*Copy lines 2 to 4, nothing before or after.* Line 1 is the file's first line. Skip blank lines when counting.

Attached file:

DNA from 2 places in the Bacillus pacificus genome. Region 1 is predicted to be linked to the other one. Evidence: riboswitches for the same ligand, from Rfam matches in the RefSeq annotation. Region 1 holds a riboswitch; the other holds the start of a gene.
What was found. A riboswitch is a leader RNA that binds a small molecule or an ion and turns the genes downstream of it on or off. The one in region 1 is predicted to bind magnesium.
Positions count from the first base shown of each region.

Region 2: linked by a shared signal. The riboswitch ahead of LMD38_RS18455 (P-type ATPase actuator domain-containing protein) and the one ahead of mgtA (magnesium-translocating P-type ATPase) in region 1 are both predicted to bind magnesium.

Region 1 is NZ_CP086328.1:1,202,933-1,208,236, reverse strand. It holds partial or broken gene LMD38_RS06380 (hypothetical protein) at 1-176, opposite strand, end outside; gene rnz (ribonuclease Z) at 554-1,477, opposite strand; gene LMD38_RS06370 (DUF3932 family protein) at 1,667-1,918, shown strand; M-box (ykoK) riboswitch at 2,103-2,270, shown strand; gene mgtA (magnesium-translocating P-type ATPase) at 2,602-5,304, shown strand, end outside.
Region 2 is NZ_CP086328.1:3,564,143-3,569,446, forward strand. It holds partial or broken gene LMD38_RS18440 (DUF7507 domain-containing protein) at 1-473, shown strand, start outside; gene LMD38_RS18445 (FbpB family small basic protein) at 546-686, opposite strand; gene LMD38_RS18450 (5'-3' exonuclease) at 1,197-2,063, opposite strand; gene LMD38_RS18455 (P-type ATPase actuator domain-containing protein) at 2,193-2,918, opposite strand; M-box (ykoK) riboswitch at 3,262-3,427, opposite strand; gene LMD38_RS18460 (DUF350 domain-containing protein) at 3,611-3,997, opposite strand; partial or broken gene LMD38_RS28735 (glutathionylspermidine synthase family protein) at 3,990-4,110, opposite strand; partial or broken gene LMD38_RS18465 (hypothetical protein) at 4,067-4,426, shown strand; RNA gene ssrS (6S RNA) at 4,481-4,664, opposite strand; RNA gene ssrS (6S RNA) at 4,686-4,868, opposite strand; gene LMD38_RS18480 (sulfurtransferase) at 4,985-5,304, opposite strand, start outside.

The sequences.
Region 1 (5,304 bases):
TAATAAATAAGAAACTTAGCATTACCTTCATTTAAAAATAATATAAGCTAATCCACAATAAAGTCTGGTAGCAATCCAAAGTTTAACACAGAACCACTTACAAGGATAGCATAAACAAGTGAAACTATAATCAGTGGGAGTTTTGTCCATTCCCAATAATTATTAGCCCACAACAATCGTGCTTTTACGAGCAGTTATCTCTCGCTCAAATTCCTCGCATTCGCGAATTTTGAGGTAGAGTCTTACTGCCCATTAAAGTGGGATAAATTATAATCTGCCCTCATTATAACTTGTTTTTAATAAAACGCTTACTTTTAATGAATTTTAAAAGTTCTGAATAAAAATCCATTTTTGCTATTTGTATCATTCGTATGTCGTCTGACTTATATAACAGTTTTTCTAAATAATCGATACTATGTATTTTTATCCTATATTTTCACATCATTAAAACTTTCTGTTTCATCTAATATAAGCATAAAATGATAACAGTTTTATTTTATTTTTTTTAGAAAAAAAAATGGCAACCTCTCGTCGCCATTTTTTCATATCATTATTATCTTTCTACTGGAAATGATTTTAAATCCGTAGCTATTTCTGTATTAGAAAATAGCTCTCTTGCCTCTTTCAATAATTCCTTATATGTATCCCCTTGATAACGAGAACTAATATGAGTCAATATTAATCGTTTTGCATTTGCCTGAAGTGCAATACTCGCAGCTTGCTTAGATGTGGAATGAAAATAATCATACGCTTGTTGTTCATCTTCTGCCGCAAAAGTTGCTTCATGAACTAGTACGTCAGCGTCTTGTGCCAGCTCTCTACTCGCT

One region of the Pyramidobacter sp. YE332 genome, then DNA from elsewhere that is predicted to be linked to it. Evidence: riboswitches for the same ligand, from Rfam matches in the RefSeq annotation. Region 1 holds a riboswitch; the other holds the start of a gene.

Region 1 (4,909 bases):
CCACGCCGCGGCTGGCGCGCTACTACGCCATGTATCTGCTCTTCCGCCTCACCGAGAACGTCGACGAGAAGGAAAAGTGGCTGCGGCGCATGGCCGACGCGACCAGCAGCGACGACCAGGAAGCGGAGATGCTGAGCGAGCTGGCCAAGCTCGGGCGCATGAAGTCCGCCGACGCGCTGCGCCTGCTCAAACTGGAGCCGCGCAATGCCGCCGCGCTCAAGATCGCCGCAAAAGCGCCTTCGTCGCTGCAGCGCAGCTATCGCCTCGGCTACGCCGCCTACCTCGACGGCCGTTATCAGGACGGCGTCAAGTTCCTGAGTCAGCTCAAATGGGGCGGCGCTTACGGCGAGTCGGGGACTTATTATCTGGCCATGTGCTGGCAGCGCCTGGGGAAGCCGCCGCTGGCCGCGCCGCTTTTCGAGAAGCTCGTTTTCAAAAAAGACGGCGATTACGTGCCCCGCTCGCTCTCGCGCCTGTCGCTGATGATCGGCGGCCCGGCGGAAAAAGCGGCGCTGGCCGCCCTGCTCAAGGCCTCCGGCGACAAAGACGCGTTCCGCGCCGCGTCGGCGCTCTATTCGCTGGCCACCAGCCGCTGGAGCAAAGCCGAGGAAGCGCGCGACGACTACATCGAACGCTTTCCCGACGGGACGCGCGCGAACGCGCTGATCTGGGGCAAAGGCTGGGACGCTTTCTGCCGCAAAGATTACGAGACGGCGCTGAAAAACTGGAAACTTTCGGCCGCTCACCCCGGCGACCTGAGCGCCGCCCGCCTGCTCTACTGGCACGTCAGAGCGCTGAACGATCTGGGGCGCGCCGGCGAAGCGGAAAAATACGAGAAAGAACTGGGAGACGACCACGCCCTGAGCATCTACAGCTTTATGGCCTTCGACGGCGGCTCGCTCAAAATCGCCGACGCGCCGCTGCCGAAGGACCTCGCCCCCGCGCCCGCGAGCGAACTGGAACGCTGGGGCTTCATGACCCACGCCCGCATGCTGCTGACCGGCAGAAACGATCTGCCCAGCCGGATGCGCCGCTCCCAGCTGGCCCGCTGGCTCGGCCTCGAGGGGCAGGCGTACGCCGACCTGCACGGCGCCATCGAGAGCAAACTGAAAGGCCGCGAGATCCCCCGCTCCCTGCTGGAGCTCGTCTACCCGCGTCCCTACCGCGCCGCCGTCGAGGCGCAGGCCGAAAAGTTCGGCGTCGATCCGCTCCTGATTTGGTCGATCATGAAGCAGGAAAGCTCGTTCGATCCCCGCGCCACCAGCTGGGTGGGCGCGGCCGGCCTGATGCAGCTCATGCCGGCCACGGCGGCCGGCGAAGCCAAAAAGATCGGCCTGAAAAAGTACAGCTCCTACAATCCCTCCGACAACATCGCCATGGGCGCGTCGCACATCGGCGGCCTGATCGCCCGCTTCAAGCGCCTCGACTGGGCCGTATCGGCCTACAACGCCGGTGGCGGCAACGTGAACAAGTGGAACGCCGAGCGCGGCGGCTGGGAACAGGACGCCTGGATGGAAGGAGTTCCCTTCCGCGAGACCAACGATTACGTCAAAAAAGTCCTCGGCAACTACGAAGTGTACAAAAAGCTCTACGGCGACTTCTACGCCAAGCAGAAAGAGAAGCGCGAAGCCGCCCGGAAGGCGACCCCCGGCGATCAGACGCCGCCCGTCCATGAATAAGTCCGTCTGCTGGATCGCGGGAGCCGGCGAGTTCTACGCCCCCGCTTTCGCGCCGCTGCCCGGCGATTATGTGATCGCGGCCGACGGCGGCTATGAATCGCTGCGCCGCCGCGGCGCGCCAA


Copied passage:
What was found. A riboswitch is a leader RNA that binds a small molecule or an ion and turns the genes downstream of it on or off. The one in region 1 is predicted to bind magnesium.
Positions count from the first base shown of each region.

Region 2: linked by a shared signal. The riboswitch ahead of LMD38_RS18455 (P-type ATPase actuator domain-containing protein) and the one ahead of mgtA (magnesium-translocating P-type ATPase) in region 1 are both predicted to bind magnesium.